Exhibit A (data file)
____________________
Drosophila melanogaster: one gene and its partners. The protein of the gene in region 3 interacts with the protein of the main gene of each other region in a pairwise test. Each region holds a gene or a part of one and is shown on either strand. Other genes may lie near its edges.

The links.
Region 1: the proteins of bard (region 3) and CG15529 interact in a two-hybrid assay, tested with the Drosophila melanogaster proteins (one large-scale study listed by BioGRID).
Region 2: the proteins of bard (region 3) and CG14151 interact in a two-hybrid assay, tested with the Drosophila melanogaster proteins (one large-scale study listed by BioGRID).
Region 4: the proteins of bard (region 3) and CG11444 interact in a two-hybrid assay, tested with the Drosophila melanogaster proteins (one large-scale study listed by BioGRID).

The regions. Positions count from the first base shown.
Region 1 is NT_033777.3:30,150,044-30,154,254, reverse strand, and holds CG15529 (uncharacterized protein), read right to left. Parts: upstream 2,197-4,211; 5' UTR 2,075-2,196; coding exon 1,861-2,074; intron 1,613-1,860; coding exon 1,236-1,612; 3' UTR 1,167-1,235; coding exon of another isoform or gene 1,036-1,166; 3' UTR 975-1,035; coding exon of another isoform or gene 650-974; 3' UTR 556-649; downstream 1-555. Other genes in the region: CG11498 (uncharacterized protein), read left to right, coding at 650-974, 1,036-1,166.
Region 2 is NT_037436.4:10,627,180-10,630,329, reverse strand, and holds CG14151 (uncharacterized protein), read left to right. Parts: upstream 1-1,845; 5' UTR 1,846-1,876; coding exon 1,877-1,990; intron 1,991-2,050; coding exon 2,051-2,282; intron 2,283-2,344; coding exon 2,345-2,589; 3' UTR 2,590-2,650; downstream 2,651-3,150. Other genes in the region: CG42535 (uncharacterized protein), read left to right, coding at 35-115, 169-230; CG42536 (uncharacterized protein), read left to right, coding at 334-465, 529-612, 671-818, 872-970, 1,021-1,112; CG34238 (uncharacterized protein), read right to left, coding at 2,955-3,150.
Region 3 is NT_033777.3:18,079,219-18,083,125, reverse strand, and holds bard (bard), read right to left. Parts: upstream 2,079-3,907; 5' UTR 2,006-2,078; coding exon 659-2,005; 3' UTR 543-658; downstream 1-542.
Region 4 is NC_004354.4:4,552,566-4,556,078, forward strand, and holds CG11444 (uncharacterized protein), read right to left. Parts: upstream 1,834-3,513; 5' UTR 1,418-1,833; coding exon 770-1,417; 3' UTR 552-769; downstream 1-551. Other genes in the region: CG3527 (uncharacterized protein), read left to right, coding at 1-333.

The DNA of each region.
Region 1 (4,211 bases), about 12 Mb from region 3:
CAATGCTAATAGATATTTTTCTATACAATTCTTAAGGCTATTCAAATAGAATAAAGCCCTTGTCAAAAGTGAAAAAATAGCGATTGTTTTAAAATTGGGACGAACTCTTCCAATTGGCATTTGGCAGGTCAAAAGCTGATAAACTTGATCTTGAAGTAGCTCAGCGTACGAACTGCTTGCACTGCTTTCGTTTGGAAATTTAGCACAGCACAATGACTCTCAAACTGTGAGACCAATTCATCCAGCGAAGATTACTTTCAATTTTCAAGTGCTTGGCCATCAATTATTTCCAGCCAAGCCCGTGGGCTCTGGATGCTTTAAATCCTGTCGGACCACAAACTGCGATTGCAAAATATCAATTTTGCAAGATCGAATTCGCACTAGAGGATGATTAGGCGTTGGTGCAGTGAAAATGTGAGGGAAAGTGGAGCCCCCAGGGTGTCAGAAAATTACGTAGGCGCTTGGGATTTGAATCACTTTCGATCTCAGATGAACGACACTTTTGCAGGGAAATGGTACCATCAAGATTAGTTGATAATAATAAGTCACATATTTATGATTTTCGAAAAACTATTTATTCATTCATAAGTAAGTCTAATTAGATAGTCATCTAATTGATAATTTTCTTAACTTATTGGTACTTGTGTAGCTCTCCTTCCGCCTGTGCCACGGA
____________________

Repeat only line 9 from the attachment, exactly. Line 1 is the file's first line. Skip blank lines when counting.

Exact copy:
Region 3 is NT_033777.3:18,079,219-18,083,125, reverse strand, and holds bard (bard), read right to left. Parts: upstream 2,079-3,907; 5' UTR 2,006-2,078; coding exon 659-2,005; 3' UTR 543-658; downstream 1-542.